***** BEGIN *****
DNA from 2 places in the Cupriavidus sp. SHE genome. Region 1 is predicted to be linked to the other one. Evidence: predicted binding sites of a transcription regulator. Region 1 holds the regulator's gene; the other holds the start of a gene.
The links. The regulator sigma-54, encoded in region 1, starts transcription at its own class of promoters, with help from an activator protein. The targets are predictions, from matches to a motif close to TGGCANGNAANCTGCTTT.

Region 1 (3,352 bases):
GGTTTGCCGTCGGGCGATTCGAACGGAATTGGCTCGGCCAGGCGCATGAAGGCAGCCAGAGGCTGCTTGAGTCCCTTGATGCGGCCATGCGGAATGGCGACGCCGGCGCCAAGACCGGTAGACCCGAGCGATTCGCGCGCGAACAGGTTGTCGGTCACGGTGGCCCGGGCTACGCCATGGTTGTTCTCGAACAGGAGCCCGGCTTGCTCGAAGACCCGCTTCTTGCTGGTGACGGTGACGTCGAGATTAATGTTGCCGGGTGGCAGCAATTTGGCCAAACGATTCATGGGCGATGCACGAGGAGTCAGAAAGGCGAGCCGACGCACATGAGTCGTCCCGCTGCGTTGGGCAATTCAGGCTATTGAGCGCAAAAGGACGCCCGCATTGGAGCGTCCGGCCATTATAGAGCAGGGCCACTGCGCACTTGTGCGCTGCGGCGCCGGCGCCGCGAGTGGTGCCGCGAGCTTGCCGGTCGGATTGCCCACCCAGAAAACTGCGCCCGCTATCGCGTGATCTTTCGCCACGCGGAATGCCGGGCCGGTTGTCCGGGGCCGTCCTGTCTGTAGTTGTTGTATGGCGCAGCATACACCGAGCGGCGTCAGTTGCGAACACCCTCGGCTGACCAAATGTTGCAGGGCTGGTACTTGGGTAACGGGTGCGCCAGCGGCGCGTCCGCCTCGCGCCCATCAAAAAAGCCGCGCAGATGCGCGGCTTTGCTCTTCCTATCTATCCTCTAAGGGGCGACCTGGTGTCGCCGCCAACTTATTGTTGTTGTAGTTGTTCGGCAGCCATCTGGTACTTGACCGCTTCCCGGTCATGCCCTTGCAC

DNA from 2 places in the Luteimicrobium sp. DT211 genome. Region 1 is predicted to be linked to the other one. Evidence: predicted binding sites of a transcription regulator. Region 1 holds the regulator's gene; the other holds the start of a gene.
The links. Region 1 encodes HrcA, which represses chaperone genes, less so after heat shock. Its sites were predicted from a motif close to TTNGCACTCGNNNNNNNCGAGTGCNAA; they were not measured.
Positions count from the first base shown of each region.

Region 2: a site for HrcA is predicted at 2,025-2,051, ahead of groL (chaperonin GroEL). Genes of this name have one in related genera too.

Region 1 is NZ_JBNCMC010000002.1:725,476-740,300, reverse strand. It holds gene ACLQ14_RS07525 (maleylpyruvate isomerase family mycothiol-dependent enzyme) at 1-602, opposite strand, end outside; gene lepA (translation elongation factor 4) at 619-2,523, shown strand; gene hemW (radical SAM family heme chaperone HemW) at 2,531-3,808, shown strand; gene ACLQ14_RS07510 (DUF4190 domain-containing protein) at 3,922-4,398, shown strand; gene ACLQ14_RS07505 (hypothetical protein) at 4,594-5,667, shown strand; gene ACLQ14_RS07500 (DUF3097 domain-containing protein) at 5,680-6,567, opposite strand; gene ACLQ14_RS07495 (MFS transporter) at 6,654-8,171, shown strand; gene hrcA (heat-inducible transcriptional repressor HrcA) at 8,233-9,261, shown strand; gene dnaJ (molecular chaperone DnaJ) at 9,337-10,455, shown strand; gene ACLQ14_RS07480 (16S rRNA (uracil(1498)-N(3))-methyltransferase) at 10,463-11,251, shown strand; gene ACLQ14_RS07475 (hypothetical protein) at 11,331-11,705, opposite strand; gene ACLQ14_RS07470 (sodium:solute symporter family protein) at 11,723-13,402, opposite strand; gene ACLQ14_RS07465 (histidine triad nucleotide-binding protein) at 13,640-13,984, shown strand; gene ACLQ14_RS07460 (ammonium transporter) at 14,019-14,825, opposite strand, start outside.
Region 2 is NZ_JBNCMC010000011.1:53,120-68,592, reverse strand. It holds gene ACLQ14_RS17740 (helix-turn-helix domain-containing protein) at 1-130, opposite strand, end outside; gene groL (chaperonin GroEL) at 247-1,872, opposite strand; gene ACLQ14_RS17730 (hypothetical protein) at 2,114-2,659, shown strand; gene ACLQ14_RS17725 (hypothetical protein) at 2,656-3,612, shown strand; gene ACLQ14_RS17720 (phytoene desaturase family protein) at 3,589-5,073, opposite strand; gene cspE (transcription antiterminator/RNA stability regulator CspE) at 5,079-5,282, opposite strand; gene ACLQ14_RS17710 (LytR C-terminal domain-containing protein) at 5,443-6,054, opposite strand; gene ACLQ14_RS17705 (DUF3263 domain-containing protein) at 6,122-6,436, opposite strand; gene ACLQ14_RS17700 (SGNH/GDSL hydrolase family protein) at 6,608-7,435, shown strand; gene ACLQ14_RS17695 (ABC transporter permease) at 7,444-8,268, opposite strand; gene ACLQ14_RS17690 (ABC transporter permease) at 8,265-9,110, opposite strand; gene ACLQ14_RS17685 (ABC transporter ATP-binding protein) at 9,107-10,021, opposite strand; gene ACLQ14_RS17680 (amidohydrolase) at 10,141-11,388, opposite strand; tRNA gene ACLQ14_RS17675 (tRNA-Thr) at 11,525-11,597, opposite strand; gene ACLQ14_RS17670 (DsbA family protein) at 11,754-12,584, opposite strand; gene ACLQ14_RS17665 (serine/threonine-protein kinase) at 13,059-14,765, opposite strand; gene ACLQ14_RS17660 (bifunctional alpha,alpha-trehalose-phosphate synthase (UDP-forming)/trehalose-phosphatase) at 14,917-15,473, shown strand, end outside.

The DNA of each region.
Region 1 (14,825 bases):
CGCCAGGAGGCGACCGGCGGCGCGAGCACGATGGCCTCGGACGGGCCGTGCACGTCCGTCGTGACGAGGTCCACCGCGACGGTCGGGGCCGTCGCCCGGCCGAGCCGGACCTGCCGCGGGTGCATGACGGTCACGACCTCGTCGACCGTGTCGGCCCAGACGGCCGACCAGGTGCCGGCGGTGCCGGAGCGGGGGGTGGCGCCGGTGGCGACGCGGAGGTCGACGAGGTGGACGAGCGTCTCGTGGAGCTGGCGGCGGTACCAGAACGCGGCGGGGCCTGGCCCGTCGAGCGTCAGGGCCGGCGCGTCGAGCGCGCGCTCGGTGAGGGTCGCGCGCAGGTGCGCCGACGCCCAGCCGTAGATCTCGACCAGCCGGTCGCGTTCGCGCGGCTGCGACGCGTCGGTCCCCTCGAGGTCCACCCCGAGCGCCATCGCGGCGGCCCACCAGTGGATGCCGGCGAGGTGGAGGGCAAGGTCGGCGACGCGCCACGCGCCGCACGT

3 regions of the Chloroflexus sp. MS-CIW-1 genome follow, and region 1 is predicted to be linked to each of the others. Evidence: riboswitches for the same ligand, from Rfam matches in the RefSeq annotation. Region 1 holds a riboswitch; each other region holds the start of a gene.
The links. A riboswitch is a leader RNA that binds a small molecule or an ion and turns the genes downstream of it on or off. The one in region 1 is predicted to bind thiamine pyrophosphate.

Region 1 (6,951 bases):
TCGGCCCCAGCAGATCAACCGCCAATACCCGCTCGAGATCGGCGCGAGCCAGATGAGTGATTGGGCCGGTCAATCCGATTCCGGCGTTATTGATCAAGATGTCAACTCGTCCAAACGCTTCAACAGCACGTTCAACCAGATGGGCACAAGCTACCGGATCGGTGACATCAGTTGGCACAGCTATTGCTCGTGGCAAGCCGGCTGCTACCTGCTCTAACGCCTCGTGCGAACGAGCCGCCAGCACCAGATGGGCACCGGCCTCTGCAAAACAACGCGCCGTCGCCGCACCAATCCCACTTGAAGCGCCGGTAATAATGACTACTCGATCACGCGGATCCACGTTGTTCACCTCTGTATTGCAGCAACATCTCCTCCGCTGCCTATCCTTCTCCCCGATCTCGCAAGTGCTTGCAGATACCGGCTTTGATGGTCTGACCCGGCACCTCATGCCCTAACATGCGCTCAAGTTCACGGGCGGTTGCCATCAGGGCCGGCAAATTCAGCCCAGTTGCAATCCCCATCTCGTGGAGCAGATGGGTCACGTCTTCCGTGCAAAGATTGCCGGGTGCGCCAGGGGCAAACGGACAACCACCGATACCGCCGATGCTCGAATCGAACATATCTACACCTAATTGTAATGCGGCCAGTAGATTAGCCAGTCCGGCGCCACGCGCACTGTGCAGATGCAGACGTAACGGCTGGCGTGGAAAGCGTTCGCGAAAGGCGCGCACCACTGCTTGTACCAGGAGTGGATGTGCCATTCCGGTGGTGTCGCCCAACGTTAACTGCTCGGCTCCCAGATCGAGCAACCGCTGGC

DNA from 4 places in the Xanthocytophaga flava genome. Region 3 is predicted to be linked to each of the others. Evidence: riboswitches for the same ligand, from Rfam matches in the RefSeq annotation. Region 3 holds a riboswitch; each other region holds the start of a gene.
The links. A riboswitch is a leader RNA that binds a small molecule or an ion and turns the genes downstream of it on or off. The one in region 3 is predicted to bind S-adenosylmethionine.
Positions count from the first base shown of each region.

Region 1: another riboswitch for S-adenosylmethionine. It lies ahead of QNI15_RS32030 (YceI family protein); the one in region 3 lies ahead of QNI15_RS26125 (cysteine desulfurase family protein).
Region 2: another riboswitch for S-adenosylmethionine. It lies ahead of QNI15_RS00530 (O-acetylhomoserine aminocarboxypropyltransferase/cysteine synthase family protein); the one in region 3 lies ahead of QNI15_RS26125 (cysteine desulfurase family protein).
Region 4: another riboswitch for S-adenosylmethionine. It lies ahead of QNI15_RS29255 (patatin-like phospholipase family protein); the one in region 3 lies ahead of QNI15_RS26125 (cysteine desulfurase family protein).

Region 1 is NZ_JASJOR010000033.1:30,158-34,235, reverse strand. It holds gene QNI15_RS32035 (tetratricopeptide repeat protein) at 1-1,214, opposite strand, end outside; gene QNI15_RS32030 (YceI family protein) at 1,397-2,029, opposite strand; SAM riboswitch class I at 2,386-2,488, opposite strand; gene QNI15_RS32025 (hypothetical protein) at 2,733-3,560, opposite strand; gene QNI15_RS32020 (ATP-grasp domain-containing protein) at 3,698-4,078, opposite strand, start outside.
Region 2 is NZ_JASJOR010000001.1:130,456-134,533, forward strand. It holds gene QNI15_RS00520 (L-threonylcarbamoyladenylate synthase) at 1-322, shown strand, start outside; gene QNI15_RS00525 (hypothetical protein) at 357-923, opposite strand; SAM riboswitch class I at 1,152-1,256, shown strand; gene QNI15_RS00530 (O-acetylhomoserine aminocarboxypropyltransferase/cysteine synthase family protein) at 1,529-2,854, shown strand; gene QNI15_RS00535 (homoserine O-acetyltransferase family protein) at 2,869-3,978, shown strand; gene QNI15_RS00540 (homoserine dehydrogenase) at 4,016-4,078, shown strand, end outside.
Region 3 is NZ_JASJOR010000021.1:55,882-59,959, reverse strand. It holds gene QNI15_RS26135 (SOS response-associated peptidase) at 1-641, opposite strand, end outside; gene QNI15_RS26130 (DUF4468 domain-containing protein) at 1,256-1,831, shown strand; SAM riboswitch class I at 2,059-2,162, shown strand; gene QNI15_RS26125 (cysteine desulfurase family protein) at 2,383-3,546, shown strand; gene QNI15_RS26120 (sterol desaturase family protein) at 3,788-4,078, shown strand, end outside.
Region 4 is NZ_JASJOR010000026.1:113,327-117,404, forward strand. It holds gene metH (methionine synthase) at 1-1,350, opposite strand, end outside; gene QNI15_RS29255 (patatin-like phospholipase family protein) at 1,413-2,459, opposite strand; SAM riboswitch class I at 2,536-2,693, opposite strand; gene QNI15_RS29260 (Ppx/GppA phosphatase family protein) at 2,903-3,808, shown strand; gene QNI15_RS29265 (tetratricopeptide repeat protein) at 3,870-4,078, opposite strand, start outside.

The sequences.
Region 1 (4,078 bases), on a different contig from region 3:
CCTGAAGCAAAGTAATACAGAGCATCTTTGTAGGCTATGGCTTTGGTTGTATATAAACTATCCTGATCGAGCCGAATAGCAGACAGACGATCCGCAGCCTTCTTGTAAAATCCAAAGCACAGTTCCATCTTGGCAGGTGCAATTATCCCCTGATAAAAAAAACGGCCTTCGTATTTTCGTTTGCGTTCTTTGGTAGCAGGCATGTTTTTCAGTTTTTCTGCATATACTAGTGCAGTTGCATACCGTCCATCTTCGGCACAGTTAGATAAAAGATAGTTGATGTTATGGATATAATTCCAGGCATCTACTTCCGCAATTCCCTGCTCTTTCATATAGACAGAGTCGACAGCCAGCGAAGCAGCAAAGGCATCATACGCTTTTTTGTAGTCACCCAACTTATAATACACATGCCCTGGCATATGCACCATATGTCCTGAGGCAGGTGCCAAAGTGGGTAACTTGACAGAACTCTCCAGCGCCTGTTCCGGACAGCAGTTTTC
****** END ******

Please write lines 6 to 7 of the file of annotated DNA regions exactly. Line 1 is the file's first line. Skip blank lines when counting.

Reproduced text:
The links. Region 1 encodes HrcA, which represses chaperone genes, less so after heat shock. Its sites were predicted from a motif close to TTNGCACTCGNNNNNNNCGAGTGCNAA; they were not measured.
Positions count from the first base shown of each region.